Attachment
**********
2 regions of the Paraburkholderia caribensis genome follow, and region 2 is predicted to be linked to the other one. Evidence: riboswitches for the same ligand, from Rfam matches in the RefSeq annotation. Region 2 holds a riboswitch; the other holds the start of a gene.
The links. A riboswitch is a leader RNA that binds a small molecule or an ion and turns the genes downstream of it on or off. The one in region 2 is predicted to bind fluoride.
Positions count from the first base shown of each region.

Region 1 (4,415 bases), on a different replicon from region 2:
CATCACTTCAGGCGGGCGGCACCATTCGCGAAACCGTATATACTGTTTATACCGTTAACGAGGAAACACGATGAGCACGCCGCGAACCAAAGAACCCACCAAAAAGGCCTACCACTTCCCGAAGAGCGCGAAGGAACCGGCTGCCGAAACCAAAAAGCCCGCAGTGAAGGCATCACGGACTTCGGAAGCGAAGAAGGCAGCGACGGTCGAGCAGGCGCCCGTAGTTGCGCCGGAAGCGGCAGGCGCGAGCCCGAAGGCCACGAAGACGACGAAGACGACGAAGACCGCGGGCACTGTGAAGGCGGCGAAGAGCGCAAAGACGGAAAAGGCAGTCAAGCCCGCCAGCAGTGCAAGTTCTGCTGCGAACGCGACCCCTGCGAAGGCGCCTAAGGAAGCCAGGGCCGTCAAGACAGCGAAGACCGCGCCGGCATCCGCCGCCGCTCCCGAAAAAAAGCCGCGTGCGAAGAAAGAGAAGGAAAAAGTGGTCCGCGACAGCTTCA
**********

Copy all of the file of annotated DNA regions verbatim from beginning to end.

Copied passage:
2 regions of the Paraburkholderia caribensis genome follow, and region 2 is predicted to be linked to the other one. Evidence: riboswitches for the same ligand, from Rfam matches in the RefSeq annotation. Region 2 holds a riboswitch; the other holds the start of a gene.
The links. A riboswitch is a leader RNA that binds a small molecule or an ion and turns the genes downstream of it on or off. The one in region 2 is predicted to bind fluoride.
Positions count from the first base shown of each region.

Region 1 (4,415 bases), on a different replicon from region 2:
CATCACTTCAGGCGGGCGGCACCATTCGCGAAACCGTATATACTGTTTATACCGTTAACGAGGAAACACGATGAGCACGCCGCGAACCAAAGAACCCACCAAAAAGGCCTACCACTTCCCGAAGAGCGCGAAGGAACCGGCTGCCGAAACCAAAAAGCCCGCAGTGAAGGCATCACGGACTTCGGAAGCGAAGAAGGCAGCGACGGTCGAGCAGGCGCCCGTAGTTGCGCCGGAAGCGGCAGGCGCGAGCCCGAAGGCCACGAAGACGACGAAGACGACGAAGACCGCGGGCACTGTGAAGGCGGCGAAGAGCGCAAAGACGGAAAAGGCAGTCAAGCCCGCCAGCAGTGCAAGTTCTGCTGCGAACGCGACCCCTGCGAAGGCGCCTAAGGAAGCCAGGGCCGTCAAGACAGCGAAGACCGCGCCGGCATCCGCCGCCGCTCCCGAAAAAAAGCCGCGTGCGAAGAAAGAGAAGGAAAAAGTGGTCCGCGACAGCTTCA